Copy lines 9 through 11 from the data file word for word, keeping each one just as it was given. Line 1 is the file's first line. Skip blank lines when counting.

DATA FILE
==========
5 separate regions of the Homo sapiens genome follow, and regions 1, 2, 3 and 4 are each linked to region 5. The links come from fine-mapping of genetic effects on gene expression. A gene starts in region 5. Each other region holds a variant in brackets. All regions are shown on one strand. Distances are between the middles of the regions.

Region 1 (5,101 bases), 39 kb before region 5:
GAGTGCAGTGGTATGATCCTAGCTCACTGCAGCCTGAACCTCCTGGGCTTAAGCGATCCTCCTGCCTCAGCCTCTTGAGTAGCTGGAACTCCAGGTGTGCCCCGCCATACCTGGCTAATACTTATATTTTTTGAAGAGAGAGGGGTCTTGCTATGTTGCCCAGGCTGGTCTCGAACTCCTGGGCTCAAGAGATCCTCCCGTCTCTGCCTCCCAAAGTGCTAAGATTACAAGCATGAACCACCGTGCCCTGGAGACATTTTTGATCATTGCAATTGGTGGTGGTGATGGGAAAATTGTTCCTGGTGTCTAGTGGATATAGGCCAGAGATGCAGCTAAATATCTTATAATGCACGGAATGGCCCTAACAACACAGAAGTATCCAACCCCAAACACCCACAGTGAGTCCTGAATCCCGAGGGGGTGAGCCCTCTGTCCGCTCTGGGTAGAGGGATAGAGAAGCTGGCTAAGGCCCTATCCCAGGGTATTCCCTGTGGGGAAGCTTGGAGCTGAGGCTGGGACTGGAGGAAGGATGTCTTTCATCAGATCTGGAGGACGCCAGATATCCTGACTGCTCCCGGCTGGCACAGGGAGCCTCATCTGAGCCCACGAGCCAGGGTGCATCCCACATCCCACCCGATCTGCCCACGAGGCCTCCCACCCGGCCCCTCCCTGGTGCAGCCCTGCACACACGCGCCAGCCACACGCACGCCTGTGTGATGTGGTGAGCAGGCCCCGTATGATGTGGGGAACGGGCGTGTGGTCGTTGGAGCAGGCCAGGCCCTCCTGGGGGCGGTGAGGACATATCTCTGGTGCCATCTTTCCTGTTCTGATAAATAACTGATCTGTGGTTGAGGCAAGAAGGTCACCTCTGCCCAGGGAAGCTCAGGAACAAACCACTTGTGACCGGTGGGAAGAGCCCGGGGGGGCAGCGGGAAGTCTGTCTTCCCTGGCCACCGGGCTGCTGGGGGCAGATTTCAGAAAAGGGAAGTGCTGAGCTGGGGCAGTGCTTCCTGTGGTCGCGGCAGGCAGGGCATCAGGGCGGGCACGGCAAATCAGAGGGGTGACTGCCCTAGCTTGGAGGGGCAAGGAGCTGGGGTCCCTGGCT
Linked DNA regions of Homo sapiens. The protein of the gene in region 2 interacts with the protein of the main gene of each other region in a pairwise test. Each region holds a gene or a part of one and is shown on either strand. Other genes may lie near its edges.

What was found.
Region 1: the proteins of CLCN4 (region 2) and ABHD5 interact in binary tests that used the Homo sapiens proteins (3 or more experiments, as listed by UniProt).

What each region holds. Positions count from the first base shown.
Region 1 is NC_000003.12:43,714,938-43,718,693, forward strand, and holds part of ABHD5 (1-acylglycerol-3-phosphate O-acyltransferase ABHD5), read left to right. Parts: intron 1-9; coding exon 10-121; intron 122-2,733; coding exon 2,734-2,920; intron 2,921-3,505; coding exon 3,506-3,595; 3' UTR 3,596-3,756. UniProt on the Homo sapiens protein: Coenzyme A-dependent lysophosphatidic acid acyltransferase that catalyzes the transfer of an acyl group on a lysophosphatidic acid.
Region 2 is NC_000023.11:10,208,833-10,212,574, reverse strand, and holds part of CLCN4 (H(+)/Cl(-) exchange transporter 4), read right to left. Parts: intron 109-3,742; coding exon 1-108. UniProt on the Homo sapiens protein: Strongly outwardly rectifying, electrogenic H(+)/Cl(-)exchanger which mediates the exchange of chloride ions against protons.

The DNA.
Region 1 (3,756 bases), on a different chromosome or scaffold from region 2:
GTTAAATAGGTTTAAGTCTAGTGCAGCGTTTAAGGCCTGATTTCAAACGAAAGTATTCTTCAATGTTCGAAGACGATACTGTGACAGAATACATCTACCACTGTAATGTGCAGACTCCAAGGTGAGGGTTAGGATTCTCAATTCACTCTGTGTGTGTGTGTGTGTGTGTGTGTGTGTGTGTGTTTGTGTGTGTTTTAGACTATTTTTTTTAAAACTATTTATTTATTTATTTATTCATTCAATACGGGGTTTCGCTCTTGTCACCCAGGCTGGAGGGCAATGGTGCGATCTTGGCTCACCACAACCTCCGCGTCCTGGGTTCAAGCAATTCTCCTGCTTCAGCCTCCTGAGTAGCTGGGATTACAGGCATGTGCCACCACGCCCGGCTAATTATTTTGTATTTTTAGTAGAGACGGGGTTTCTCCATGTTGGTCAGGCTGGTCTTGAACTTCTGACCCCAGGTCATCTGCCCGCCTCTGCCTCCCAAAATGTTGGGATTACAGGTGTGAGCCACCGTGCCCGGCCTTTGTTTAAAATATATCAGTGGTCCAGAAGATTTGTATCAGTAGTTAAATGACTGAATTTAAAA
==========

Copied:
Region 2 is NC_000023.11:10,208,833-10,212,574, reverse strand, and holds part of CLCN4 (H(+)/Cl(-) exchange transporter 4), read right to left. Parts: intron 109-3,742; coding exon 1-108. UniProt on the Homo sapiens protein: Strongly outwardly rectifying, electrogenic H(+)/Cl(-)exchanger which mediates the exchange of chloride ions against protons.

The DNA.
Region 1 (3,756 bases), on a different chromosome or scaffold from region 2: